Two years later in 1973 a State Government grant of $45,000 was finally won with special assistance from Councillor Dick Turner. This funding was to go towards the construction of new clubrooms at Wade Street. The Golden Square committee decided the contract would be theirs — club people would build the rooms.

Arthur Doye was appointed overseer and with Max Kelly set about trying to find suitable foundations. “We finally achieved this with the aid of century-old mining maps provided by former mine manager and club boot-studder, Tom Rowe,” Mr Doye said.

“The maps indicated a small area of subterranean quartz reef on which a two-story building could be erected,” he added.

The rooms were built and officially opened for the start of the 1975 BFL season with the Square required to provide an extra $20,000 for additional foundations and public toilets.

At the end of the 1984 season additions were needed to the upstairs social rooms, plus a new kitchen and kiosk to service the area.

Builders Ken and Tony Cowling carried out this work with valuable assistance from John Pell, Leigh Williams, Clarrie McConville, Greg Pain and others.

The additions were opened in April, 1985, and have enabled the club to provide outstanding facilities for the sports public. Moves are afoot to extend even more upstairs.

In 1993 two tall light towers were erected to facilitate proper training routines during the dark, winter months.

And in 1997 netball courts were added to the Wade Street complex to allow the Bulldogs to host visiting clubs in the ever-expanding netball competition.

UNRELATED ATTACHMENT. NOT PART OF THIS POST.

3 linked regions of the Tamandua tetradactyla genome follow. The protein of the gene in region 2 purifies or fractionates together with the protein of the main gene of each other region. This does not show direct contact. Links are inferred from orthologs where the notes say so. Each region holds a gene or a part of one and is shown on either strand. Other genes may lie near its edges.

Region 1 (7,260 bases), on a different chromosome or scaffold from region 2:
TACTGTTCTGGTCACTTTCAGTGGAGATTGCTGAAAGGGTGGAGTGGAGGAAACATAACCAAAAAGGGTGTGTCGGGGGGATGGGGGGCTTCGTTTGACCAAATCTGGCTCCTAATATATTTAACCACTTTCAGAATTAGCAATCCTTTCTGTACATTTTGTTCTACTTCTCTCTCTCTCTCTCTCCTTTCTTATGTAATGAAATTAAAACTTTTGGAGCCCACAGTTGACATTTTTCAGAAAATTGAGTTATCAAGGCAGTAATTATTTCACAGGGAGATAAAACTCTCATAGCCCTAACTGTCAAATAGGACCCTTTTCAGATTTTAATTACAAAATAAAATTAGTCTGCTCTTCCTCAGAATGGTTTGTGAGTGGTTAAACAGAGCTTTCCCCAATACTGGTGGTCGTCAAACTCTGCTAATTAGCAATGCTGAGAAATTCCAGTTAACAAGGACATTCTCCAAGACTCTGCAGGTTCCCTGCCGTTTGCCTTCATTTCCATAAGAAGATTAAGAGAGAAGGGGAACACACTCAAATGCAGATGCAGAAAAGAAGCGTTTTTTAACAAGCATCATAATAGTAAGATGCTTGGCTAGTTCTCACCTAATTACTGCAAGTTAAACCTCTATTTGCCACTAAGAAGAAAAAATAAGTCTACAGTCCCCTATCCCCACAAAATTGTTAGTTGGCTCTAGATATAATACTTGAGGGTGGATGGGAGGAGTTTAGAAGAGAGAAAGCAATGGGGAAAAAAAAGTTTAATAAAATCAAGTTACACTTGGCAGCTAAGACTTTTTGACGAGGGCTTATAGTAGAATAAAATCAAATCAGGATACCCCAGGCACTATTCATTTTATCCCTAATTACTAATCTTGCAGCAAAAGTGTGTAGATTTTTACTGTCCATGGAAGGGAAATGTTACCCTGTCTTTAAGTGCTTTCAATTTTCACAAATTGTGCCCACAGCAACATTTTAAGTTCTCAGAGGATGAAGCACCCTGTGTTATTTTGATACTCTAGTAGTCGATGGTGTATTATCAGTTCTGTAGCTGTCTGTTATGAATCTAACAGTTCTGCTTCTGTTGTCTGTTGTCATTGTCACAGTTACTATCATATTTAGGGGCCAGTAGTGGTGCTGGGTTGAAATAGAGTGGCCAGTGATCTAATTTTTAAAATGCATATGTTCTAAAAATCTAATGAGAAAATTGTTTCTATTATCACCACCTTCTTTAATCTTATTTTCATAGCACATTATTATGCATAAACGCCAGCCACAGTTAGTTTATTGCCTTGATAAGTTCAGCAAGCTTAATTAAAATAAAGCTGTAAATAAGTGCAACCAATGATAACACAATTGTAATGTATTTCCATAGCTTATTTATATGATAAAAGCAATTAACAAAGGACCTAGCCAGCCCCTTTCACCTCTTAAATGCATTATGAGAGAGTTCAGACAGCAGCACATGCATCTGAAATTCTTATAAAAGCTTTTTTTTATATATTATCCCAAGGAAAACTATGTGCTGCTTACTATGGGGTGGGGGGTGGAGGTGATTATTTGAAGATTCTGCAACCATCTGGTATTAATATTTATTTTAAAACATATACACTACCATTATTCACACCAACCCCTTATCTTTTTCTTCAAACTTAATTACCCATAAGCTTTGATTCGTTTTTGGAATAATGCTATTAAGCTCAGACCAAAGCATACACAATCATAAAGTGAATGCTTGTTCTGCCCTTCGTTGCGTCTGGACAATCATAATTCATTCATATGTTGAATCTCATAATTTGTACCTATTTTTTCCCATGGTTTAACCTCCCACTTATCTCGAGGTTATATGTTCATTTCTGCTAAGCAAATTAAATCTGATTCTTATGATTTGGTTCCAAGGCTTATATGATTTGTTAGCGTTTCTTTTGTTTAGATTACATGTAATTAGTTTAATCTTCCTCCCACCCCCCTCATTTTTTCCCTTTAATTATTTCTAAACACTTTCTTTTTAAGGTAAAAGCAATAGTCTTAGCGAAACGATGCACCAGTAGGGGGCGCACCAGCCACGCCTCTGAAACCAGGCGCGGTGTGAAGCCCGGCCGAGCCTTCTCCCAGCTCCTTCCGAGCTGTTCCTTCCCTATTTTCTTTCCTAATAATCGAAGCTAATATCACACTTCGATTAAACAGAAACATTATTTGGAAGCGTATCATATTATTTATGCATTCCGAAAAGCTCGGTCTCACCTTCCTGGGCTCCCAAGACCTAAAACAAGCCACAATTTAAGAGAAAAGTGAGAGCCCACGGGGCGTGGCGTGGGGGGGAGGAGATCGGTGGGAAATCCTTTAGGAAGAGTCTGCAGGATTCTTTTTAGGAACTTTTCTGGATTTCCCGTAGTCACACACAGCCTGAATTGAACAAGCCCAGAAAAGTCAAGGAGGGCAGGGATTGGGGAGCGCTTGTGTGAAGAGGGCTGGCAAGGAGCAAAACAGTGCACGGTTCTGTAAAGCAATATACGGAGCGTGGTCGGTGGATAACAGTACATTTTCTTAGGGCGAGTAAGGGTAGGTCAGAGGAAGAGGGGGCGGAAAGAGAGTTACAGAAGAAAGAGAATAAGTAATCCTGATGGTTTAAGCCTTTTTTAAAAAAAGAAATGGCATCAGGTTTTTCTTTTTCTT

The former Golden Square clubhouse and kiosk, which became the visitors’ rooms and home of the TAC Cup Bendigo Pioneers, were destroyed by fire in February, 2003. This building was the one relocated from the QEO in 1952.

The replacement Square and Pioneers change rooms have been in use at Country Vet Oval for a few seasons now.

[NOTE: 1930s grand final scores – 1938: Golden Square 21.13 (139) d. Eaglehawk 14.7 (91) and 1939: Golden Square 14.8 (92) d. Maryborough 12.12 (84).]


  1. pauldaffey says


    As one who played (badly) at Golden Square for two years, I find this piece fascinating. I had no idea that the ground was enlarged in the ’60s; it was just never mentioned when I played there in the early ’90s.

    A lot of work has gone into improvements over the years. Clubs in which supporters band together to do such works are invariably strong.

    But those brick club rooms are shockers. Less ambience than an outhouse, and the the concrete shell that is the home club’s dressing room is the coldest place in central Victoria.

    No wonder I kept doing my hamstring.

  2. Richard E. Jones says

    IF you’re referring to the ‘home’ club changing rooms ‘shell’, Daff, they are now used by the visiting club.

    The newer and more cavernous ‘shell’ just along the concourse is where the Dogs get changed these days.
    It’s the new addition built after the 2003 fire destroyed the old wooden rooms on the half-forward flank, Maple Street end.

    The former tennis club courts have long been swallowed up by the GS Bowling Club. Interesting to note by taking a quick peek in the “Sat. night snoozer” Cameron Noakes’ Sunday Age bowls reports.
    Big proportion of the pics accompanying Noakes-y’s pennant reports show young blokes under-35 sending down a bowl.

    Has the reign of old blokes my vintage been superseded by the young colts in the venerable sport of bowls ??

  3. Richard,

    Correct. Bowls is the new cycling.

  4. Richard Naco says

    I’m heading towards codger vintage, but I won’t play bowls till it becomes full contact.

    Or they let you play nude (sheer terror may be the ace up my sleeve, so to speak).